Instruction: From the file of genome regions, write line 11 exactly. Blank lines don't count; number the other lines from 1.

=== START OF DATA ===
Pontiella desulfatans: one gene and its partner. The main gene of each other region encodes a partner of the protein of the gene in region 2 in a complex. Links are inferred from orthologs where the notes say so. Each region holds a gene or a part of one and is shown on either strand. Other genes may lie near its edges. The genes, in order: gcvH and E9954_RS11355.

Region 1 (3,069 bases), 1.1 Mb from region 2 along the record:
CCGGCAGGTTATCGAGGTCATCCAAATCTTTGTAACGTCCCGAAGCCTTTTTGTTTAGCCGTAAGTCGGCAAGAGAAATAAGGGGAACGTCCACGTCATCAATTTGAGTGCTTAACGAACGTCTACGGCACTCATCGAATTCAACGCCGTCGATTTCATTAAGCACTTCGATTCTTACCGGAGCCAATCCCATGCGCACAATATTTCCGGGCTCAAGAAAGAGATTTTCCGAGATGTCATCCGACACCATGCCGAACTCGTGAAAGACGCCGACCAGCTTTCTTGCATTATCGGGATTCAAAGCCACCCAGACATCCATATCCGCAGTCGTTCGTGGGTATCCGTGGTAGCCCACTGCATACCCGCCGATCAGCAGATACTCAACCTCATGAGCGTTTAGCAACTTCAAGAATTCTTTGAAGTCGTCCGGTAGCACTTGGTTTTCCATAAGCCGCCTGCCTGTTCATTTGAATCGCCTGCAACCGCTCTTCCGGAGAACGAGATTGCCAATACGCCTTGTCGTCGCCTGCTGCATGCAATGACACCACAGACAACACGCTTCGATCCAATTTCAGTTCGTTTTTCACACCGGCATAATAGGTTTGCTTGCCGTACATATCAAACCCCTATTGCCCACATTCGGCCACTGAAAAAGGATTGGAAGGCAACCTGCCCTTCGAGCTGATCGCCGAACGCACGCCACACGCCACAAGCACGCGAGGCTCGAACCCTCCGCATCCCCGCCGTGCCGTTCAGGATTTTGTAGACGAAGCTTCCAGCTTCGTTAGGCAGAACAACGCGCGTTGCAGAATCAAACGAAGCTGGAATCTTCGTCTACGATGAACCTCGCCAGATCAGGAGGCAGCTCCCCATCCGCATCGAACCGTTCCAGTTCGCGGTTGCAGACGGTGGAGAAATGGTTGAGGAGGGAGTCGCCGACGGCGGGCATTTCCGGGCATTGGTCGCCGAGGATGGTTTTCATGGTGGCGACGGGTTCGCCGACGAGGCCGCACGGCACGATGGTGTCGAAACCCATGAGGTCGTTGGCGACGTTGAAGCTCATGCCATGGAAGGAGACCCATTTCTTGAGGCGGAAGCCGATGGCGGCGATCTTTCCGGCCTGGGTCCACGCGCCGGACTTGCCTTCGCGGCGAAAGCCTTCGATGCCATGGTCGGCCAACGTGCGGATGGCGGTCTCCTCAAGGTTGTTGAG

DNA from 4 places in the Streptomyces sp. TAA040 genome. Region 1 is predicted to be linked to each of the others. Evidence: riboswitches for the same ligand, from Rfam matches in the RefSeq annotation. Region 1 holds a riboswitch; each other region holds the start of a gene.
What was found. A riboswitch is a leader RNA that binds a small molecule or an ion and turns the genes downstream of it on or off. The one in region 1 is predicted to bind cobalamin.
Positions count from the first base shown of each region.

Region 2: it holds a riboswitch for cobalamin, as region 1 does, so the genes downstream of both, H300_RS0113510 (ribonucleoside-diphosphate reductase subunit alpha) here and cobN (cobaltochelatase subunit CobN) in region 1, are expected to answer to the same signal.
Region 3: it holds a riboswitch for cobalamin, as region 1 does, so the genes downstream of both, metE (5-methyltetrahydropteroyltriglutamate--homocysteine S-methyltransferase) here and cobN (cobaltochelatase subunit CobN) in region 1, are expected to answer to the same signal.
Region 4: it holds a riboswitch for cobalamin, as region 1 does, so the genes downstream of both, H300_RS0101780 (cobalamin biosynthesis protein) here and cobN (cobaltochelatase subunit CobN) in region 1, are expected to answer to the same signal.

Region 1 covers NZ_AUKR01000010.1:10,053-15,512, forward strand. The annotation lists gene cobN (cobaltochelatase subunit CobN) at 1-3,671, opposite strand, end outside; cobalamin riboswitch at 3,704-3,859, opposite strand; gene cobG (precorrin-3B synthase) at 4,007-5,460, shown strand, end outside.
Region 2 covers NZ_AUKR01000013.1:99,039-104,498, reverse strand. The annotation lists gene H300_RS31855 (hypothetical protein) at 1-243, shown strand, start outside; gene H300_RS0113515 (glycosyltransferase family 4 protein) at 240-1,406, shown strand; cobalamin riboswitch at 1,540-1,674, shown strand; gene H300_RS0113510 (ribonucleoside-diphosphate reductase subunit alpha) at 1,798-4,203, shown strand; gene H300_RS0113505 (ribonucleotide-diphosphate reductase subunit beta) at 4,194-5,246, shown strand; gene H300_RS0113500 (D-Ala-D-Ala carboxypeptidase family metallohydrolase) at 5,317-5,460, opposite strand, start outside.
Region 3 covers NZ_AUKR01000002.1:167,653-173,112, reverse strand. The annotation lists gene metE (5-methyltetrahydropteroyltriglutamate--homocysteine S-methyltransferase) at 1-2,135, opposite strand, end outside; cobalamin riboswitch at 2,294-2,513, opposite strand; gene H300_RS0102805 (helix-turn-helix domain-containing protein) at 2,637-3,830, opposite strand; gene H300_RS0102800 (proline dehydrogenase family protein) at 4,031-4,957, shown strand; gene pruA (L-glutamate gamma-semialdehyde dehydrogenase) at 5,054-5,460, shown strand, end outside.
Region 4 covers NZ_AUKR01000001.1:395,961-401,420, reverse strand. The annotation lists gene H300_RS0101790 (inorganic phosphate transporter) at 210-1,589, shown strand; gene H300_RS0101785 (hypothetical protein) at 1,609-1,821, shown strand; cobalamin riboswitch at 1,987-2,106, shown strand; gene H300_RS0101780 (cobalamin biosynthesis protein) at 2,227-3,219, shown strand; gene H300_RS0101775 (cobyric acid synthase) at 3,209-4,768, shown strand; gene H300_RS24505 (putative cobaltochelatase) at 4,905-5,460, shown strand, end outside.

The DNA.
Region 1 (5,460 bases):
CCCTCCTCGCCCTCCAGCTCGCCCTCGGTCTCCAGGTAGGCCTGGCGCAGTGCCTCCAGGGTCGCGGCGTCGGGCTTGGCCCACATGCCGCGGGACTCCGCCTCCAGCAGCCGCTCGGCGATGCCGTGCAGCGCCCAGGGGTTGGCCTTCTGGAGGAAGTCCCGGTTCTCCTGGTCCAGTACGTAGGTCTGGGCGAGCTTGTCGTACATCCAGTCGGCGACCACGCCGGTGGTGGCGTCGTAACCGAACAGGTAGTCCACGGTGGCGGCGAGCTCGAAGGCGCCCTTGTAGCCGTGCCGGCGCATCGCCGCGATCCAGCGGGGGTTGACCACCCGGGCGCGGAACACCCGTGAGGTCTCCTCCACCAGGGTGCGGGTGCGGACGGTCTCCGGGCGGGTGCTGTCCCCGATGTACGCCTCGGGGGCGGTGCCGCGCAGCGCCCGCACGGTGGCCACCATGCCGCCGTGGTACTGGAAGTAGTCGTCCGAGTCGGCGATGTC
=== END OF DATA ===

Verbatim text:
Region 2 covers NZ_AUKR01000013.1:99,039-104,498, reverse strand. The annotation lists gene H300_RS31855 (hypothetical protein) at 1-243, shown strand, start outside; gene H300_RS0113515 (glycosyltransferase family 4 protein) at 240-1,406, shown strand; cobalamin riboswitch at 1,540-1,674, shown strand; gene H300_RS0113510 (ribonucleoside-diphosphate reductase subunit alpha) at 1,798-4,203, shown strand; gene H300_RS0113505 (ribonucleotide-diphosphate reductase subunit beta) at 4,194-5,246, shown strand; gene H300_RS0113500 (D-Ala-D-Ala carboxypeptidase family metallohydrolase) at 5,317-5,460, opposite strand, start outside.